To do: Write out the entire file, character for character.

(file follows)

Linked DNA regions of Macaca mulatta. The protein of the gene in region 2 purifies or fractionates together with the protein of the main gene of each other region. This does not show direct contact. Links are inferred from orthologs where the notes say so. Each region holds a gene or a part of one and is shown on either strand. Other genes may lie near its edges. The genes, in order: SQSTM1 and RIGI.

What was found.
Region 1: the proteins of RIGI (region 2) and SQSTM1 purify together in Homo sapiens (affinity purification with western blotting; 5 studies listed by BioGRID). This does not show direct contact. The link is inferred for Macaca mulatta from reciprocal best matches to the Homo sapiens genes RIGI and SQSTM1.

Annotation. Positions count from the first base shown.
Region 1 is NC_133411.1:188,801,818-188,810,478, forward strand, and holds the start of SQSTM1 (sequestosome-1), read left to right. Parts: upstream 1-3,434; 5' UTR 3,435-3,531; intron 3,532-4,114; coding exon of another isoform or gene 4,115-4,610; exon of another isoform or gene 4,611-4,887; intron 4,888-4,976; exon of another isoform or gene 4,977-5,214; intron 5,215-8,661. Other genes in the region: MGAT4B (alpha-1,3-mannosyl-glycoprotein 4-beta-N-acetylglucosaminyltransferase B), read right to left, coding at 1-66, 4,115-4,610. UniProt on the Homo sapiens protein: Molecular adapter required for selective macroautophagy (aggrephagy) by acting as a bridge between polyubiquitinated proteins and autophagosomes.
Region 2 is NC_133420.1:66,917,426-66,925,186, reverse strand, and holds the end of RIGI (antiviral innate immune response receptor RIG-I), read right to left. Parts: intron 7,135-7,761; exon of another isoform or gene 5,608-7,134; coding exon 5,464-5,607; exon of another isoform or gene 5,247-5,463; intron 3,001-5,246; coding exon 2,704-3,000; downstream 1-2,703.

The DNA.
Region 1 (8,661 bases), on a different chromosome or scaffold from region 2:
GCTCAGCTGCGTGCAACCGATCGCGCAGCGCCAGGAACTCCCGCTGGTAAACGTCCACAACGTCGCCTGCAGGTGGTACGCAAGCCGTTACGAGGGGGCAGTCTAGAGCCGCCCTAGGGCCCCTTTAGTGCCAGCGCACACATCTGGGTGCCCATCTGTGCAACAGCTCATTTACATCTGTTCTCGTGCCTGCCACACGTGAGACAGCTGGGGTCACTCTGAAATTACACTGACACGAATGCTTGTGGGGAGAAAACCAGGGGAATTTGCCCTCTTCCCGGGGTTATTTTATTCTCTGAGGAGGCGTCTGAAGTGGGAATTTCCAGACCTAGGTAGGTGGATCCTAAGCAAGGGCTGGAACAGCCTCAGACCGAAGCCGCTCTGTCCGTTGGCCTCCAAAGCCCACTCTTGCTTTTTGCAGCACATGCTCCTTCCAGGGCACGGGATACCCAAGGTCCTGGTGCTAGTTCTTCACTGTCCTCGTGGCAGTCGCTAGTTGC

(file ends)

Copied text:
Linked DNA regions of Macaca mulatta. The protein of the gene in region 2 purifies or fractionates together with the protein of the main gene of each other region. This does not show direct contact. Links are inferred from orthologs where the notes say so. Each region holds a gene or a part of one and is shown on either strand. Other genes may lie near its edges. The genes, in order: SQSTM1 and RIGI.

What was found.
Region 1: the proteins of RIGI (region 2) and SQSTM1 purify together in Homo sapiens (affinity purification with western blotting; 5 studies listed by BioGRID). This does not show direct contact. The link is inferred for Macaca mulatta from reciprocal best matches to the Homo sapiens genes RIGI and SQSTM1.

Annotation. Positions count from the first base shown.
Region 1 is NC_133411.1:188,801,818-188,810,478, forward strand, and holds the start of SQSTM1 (sequestosome-1), read left to right. Parts: upstream 1-3,434; 5' UTR 3,435-3,531; intron 3,532-4,114; coding exon of another isoform or gene 4,115-4,610; exon of another isoform or gene 4,611-4,887; intron 4,888-4,976; exon of another isoform or gene 4,977-5,214; intron 5,215-8,661. Other genes in the region: MGAT4B (alpha-1,3-mannosyl-glycoprotein 4-beta-N-acetylglucosaminyltransferase B), read right to left, coding at 1-66, 4,115-4,610. UniProt on the Homo sapiens protein: Molecular adapter required for selective macroautophagy (aggrephagy) by acting as a bridge between polyubiquitinated proteins and autophagosomes.
Region 2 is NC_133420.1:66,917,426-66,925,186, reverse strand, and holds the end of RIGI (antiviral innate immune response receptor RIG-I), read right to left. Parts: intron 7,135-7,761; exon of another isoform or gene 5,608-7,134; coding exon 5,464-5,607; exon of another isoform or gene 5,247-5,463; intron 3,001-5,246; coding exon 2,704-3,000; downstream 1-2,703.

The DNA.
Region 1 (8,661 bases), on a different chromosome or scaffold from region 2:
GCTCAGCTGCGTGCAACCGATCGCGCAGCGCCAGGAACTCCCGCTGGTAAACGTCCACAACGTCGCCTGCAGGTGGTACGCAAGCCGTTACGAGGGGGCAGTCTAGAGCCGCCCTAGGGCCCCTTTAGTGCCAGCGCACACATCTGGGTGCCCATCTGTGCAACAGCTCATTTACATCTGTTCTCGTGCCTGCCACACGTGAGACAGCTGGGGTCACTCTGAAATTACACTGACACGAATGCTTGTGGGGAGAAAACCAGGGGAATTTGCCCTCTTCCCGGGGTTATTTTATTCTCTGAGGAGGCGTCTGAAGTGGGAATTTCCAGACCTAGGTAGGTGGATCCTAAGCAAGGGCTGGAACAGCCTCAGACCGAAGCCGCTCTGTCCGTTGGCCTCCAAAGCCCACTCTTGCTTTTTGCAGCACATGCTCCTTCCAGGGCACGGGATACCCAAGGTCCTGGTGCTAGTTCTTCACTGTCCTCGTGGCAGTCGCTAGTTGC